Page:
When Paul Zimmerman rides through Pok Fu Lam on his motorbike, he knows he has left his mark.
The trees that line a main road in the southern Hong Kong Island neighbourhood are courtesy of a planting project, one of his first initiatives after being elected as the area’s District Councillor in 2010. Benches at bus stops – placed there in response to residents’ wishes – are an attempt to make the locale more liveable.
“If you allow people to sit, then the area becomes a bit more social,” Zimmerman told HKFP. “Even if they’re not waiting for the bus, it’s a place where they can relax.”
Zimmerman is the vice-chairperson of the Southern District Council, where he represents Pok Fu Lam, a quiet, middle class residential area home to a number of international schools.
His time as a District Councillor, however, is coming to a close. When the current District Council term concludes at the end of the year, so too will his tenure.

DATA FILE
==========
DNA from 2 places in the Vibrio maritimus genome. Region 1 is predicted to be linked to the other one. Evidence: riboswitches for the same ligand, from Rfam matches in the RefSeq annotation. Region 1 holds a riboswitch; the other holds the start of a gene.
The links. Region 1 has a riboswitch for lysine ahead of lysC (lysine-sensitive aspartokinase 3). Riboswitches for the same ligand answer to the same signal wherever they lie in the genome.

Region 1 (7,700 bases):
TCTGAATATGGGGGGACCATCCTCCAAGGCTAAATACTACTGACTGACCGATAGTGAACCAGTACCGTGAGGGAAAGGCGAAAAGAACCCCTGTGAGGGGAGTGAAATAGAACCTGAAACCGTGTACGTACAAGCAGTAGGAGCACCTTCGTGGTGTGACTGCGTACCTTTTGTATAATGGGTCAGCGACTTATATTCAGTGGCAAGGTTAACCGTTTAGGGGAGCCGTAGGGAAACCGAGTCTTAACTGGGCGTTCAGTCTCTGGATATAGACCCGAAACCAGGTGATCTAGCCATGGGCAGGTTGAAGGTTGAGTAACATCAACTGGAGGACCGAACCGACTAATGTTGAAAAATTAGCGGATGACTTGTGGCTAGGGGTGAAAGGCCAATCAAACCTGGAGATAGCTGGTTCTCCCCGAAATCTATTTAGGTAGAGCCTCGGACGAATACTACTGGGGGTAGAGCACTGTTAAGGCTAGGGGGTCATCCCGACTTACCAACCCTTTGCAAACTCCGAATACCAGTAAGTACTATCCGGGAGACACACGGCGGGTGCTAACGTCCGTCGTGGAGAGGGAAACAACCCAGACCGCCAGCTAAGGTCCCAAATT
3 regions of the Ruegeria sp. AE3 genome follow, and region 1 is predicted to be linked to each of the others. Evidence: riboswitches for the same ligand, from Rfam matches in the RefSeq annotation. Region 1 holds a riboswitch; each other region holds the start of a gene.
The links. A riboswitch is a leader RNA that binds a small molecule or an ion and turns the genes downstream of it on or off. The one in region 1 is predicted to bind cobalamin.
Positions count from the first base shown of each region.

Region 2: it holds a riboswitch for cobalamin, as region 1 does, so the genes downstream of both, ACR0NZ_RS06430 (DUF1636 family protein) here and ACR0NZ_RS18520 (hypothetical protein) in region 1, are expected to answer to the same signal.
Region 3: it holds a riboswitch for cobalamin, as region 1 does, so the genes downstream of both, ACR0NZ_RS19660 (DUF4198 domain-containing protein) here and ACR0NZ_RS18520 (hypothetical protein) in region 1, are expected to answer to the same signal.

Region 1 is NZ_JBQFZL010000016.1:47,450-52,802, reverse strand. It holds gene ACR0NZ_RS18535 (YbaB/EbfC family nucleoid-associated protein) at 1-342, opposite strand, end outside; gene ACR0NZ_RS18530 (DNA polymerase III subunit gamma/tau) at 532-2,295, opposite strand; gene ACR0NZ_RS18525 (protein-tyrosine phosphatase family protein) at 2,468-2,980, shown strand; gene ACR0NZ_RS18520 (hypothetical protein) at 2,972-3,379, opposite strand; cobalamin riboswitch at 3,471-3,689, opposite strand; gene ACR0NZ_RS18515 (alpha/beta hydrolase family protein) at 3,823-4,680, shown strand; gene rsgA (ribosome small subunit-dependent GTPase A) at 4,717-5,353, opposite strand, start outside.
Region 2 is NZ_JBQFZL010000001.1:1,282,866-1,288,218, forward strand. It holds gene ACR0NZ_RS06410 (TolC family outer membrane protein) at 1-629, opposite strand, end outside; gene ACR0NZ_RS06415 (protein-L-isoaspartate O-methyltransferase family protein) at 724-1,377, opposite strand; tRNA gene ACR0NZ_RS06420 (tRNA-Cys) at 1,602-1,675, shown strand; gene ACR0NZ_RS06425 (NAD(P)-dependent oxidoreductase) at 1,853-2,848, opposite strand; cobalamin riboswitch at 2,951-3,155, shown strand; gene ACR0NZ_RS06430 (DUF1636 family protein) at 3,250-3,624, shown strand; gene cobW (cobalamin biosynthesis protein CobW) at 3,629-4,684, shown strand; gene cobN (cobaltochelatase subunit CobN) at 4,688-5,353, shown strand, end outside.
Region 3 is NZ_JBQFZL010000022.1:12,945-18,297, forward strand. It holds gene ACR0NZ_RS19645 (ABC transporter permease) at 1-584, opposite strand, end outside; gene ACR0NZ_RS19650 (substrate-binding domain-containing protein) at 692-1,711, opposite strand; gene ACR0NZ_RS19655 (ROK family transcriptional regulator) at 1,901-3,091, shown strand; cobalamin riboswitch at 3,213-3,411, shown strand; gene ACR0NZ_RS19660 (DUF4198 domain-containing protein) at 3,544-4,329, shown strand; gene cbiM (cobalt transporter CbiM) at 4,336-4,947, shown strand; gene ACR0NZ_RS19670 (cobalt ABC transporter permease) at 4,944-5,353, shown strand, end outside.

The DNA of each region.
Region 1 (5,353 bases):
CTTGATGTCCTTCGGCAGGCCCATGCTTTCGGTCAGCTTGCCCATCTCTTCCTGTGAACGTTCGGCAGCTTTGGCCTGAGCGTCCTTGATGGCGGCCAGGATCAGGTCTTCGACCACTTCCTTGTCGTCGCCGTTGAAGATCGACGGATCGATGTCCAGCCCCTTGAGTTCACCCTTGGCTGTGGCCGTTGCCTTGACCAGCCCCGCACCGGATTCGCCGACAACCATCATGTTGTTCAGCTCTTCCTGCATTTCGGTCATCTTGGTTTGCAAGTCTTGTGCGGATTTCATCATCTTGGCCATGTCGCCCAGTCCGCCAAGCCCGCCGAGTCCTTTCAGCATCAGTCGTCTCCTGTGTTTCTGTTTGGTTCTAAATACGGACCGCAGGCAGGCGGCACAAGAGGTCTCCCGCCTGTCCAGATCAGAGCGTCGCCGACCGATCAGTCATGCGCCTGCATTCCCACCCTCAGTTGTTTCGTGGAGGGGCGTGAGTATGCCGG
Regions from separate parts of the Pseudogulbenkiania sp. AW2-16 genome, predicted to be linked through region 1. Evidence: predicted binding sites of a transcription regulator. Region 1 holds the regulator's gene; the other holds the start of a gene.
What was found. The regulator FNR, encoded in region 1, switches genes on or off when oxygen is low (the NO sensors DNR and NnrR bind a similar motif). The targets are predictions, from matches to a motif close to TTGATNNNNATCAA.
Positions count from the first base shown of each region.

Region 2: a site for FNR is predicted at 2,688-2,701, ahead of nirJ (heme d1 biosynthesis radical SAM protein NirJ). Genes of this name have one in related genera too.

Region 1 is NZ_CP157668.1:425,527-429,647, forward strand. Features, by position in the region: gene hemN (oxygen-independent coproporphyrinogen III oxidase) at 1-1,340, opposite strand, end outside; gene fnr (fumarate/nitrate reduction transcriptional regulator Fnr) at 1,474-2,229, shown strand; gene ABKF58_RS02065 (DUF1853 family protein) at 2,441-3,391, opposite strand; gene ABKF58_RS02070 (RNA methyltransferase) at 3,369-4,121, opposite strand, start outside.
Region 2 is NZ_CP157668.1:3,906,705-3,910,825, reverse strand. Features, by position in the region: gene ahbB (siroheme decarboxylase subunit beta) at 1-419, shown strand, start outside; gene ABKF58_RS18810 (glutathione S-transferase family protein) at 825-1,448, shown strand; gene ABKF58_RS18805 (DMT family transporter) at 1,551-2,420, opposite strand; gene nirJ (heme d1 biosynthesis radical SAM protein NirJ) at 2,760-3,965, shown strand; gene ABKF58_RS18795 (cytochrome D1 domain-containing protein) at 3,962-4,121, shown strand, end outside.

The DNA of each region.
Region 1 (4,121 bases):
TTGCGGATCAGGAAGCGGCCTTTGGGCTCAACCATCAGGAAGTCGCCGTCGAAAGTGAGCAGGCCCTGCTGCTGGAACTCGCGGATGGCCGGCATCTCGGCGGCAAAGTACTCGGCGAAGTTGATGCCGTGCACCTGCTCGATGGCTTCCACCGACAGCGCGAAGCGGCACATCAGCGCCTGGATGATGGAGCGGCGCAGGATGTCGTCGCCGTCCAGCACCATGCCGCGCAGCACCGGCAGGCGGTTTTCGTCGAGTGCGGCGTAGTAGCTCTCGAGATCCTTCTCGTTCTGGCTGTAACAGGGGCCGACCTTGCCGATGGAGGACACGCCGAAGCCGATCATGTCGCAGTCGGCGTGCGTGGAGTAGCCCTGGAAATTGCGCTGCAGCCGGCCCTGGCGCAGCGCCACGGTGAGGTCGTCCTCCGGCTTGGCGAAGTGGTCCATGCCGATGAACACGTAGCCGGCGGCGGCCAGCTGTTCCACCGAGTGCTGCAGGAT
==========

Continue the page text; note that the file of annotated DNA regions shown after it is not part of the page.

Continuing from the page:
A day after the government announced earlier this month that it was planning to “improve” district administration, an overhaul that would see the number of publicly elected seats slashed, Zimmerman wrote to the 5,000-odd residents who have subscribed to his email newsletter. He said the changes would “ultimately [be] a loss for everyone – the public, the city, and the government at all levels.”
Authorities said change was necessary after District Councillors had “intentionally divided the society,” objected to the national security law and supported Hong Kong independence, without citing evidence for their accusations.
Zimmerman is an independent democrat who was formerly a founding member of the pro-democracy Civic Party.
“At the end of this year, I will have reached the age of 65. It will be a good time to step back,” he wrote in his newsletter.
‘The last real democratic institution’
Hong Kong’s colonial government established District Boards in 1982 with the aim of promoting participation in local affairs and residents’ sense of belonging. The municipal-level bodies, which oversaw neighbourhood day-to-day matters, were renamed District Councils in 1999.